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Birger Sandzén: Van Gogh of the West

Friday, July 17, 2020

Swedish-born painter Birger Sandzen has become widely known for his for his oil paintings, which continue to rise in value as an increasing number of collectors and museums scramble to purchase one of the 2,600 oil paintings he created in his lifetime. Popularly known as the “Van Gogh of the West,” Sandzen paints the red rock cliffs and western landscapes of the United States with the curving brush strokes, thickly applied paint, and impassioned color that one usually associates with a Van Gogh painting.


Image Courtesy of the
Birger Sandzen Memorial Foundation
Born in Bildsberg, Sweden, in 1871, Sandzen began his study of landscape painting in his home country at a young age. At the age of ten he was enrolled at Skara School to study art under the Swedish master Olof Erlandson. After graduating with honors, Sandzen moved to Paris for three months to study with Edmond Francois Aman-Jean, who introduced him to pointillism. Here he met George Seurat and Ernest Laurent, who promoted the concept of Impressionism to the young artist.


"Sunset in the Mountains", 36 x 48 in

Searching for employment found Birger Sandzen relocating to America, where he settled in Lindsborg, Kansas, for the rest of his days, teaching at Bethany College. Here he developed his style from a subdued palette into a rich and colorful technique of capturing light. His broad and rhythmical brush strokes of pure color blend optically when viewed from a distance, as with other impressionist paintings.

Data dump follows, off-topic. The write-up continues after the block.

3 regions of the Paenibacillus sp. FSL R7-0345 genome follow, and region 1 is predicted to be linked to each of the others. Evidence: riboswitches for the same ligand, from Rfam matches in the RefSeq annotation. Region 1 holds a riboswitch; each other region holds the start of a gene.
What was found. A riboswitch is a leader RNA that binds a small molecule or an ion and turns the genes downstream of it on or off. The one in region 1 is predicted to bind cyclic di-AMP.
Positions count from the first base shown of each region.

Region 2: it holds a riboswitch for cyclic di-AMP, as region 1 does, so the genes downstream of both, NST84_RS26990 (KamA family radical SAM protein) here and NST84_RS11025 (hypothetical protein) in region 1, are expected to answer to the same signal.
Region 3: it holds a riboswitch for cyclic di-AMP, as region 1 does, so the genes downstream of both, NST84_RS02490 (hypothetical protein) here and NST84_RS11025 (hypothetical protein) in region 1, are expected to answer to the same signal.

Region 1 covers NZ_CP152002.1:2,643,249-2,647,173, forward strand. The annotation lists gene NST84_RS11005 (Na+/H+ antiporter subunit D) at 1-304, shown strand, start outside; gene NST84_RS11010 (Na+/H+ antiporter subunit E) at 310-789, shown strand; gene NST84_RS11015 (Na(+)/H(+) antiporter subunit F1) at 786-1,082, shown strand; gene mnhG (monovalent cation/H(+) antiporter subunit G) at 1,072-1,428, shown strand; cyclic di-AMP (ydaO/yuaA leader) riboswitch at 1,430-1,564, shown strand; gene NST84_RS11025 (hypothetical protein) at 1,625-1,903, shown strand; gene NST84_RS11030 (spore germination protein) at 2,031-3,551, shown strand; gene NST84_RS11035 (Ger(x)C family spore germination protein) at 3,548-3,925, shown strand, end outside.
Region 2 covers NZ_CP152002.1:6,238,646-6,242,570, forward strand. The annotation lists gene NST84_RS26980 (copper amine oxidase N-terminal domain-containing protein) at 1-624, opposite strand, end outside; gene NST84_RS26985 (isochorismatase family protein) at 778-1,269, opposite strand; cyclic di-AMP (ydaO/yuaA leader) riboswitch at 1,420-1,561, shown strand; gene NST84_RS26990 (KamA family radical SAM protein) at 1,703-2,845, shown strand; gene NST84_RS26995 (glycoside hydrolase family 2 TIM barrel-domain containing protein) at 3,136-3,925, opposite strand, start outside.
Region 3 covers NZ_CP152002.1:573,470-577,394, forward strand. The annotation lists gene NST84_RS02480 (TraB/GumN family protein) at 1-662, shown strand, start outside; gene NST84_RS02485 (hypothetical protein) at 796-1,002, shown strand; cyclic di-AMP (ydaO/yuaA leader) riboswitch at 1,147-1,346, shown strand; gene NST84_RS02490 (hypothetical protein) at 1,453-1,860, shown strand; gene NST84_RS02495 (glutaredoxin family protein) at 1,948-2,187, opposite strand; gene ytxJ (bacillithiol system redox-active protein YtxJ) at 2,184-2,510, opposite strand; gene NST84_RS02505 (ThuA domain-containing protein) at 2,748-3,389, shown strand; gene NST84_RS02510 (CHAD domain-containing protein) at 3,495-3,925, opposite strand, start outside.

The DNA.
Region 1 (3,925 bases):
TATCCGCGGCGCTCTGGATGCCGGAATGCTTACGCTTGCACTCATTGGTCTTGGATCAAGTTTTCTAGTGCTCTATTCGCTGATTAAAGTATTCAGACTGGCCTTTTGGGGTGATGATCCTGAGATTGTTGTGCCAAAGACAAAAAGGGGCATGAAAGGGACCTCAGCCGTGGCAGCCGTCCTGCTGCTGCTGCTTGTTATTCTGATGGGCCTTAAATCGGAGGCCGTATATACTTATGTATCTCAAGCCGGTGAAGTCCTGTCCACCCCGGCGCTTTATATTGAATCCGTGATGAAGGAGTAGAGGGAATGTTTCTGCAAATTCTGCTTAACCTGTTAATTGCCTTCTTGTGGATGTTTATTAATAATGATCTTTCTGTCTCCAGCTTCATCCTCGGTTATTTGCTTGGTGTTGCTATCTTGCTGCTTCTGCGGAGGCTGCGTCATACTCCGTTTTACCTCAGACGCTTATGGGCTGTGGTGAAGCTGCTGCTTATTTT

Birger Sandzén (1871-1946), titled "Cedars and Rocks", 36 x 48 in
While Sanzen carefully recorded lighting changes across rocks, trees, and mountain peaks, he was no stickler for representational accuracy. He chose colors that excited the imagination and embraced the feeling of being out of doors.

Sandzen’s subject matter include Bryce Canyon, Zion Canyon in Utah, Yellowstone, the Grand Canyon, Mesa Verde National Park, and the Rocky Mountains of Colorado. It was as if the then-deceased Van Gogh had been transported to the striking National Parks of our western states to paint anew in a happier life.  

Sandzen painted quietly and industrially in his adopted state, far from the much-traveled art scene in New York of the period, and while he gained only local acclaim during his lifetime, his paintings are now taking the art world by storm, nearly 70 years after his death.

Article by Joan French

 

ERIN HANSON is a life-long painter, beginning her study of oils as a young child.  Her passion for natural beauty is seen in her work as she transforms vistas familiar and rare into stunning interpretations of bold color, playful rhythms and raw emotional impact. Her frequent forays into National Parks and other recesses of nature include backpacking expeditions, rock climbing, and photo safaris.  Hanson's unique painting style has become known as Open Impressionism, which is now taught in art schools around the world. With hundreds of collectors eagerly anticipating her work and millions of followers online, Hanson has become an iconic, driving force in the rebirth of contemporary impressionism, and she is quickly recognized as a prolific, modern master.
 

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